With the frequency of player movement, fans have grown accustomed to seeing the league's biggest stars change numbers at some point in their career. Seeing Jordan in anything but No. 23 remains somewhat jarring, though.
The Hall of Famer stepped away from the game for the first time in 1993 to try baseball after the Chicago Bulls captured their third straight NBA championship. The Bulls naturally raised his No. 23 to the United Center rafters in November 1994, which coincided with the unveiling of his statue outside of the arena as well.
With his transition to the diamond, Jordan donned the No. 45, his number as a high school baseball player at Laney High, while playing for the Double-A Birmingham Barons.
The five-time MVP made his first appearance back the NBA on March 19, 1995, in a 103-96 loss to the Indiana Pacers, bringing 45 with him to Chicago.
In his autobiography For the Love of the Game, he explained his reasoning was tied to his father's murder in July 1993.
"When I came back, I didn't want to play in the last number that my father had seen me wear," Jordan wrote (h/t Sole Collector's Gerald Flores). "Because he wasn't around, I thought of my return as a new beginning."
Those Jordan 45 jerseys became collector's items because MJ reverted back to the No. 23 after just 23 games.
The Bulls dropped the opening game in their second-round playoff series with the Orlando Magic, and Jordan finished with 19 points on 8-of-22 shooting.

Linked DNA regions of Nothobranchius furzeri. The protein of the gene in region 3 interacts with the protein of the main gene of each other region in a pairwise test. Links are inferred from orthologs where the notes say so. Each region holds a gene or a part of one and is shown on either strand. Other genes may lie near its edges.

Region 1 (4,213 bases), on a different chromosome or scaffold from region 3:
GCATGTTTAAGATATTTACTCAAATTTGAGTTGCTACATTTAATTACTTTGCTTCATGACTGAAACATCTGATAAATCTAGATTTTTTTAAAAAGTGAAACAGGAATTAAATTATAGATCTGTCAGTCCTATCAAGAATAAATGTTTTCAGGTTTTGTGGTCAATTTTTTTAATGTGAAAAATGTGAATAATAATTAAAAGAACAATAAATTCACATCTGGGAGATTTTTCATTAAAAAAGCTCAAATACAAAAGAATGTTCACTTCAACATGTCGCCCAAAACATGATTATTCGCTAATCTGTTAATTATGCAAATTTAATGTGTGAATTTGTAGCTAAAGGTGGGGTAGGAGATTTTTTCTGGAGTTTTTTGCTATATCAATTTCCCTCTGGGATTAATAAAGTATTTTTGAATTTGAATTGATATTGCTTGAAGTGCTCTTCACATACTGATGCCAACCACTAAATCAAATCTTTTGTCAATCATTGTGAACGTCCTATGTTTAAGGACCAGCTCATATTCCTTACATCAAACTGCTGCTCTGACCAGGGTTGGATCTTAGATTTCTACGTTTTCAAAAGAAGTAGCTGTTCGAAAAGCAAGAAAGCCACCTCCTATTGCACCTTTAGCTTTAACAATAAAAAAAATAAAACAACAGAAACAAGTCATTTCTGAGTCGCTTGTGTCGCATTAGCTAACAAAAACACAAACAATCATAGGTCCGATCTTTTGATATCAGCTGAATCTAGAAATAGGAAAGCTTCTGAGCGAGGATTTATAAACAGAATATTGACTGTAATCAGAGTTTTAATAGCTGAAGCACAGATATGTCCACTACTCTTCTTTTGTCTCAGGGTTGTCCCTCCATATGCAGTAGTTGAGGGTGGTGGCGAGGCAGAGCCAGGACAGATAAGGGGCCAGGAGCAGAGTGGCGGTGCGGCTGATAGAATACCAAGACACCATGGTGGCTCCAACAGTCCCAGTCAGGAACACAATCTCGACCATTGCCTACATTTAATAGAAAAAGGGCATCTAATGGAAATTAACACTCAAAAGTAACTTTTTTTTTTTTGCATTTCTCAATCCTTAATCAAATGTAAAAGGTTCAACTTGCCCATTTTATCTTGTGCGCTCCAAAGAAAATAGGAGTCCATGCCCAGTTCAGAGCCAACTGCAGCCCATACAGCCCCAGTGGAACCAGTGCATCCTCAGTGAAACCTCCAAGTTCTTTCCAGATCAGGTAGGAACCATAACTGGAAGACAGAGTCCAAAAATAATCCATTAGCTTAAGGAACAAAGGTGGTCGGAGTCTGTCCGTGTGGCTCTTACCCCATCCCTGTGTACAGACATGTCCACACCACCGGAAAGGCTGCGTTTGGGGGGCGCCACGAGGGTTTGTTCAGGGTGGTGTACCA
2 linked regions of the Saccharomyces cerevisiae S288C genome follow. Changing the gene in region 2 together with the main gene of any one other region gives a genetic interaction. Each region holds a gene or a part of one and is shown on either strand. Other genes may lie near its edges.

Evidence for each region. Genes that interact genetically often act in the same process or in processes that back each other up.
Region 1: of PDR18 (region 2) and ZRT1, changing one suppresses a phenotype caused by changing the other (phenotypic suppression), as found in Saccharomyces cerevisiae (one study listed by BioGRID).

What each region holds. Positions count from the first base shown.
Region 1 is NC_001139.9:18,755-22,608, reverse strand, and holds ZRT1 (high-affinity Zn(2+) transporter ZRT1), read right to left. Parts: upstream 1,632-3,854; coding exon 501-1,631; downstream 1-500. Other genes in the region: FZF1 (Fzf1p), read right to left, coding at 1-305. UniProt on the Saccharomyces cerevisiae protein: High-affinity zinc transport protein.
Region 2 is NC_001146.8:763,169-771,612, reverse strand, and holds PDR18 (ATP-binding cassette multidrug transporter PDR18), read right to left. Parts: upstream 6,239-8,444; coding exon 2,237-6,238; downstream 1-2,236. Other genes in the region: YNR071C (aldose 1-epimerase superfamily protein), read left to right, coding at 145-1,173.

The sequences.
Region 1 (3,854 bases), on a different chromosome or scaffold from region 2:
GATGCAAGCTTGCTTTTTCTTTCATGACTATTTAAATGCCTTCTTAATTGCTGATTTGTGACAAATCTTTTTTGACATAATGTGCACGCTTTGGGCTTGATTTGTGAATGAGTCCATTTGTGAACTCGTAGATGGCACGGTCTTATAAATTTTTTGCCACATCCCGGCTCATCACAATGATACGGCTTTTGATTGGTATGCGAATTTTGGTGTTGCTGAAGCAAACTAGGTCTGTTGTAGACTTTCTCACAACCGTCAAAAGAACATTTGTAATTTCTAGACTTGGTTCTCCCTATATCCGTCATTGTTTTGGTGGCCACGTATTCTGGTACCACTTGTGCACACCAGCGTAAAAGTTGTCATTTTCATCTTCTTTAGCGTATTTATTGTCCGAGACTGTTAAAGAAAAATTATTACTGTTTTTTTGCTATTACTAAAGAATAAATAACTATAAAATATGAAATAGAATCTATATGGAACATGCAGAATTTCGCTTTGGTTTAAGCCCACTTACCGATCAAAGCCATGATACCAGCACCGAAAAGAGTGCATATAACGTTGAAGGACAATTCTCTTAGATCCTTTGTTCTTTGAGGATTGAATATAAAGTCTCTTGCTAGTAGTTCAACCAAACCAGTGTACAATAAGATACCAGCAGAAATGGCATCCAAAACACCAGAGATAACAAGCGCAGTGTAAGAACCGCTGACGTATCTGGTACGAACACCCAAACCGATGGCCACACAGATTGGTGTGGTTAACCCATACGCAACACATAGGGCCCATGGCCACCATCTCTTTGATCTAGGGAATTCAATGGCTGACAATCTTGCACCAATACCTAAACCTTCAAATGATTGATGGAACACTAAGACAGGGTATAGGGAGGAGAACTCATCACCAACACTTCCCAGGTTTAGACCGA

Perhaps because he thought Jordan's reign of dominance had ended, Nick Anderson couldn't help but dish out some trash talk, having stolen the ball from Jordan to set up the game's pivotal score in the final seconds.
"No. 45 doesn't explode like No. 23 used to," Anderson told reporters. "No. 45 is not No. 23. I couldn't have done that to No. 23."
When the teams stepped back on the floor, Jordan was in his old No. 23 jersey. He dropped 38 points in a 104-94 victory for Chicago.
The Bulls received a $25,000 fine for Jordan's decision, which head coach Phil Jackson thought resulted from Anderson's comments.
"He was responding to the comments that he's not the same old 23," Jackson said, per the New York Times' Mike Wise. "I think that was his response. 'OK, check this out.' That's my opinion."
The Magic beat the Bulls in six games, but Jordan obviously got the last laugh. Chicago swept Orlando in the 1996 Eastern Conference Finals, and the Magic's championship window slammed shut when Shaquille O'Neal signed with the Los Angeles Lakers that offseason.
The No. 45 was technically the third jersey number Jordan wore with the Bulls. For one night only (Feb. 14, 1990), he famously had to wear No. 12 when his usual top came up missing.
With any luck, the details behind the theft will be dissected on The Last Dance.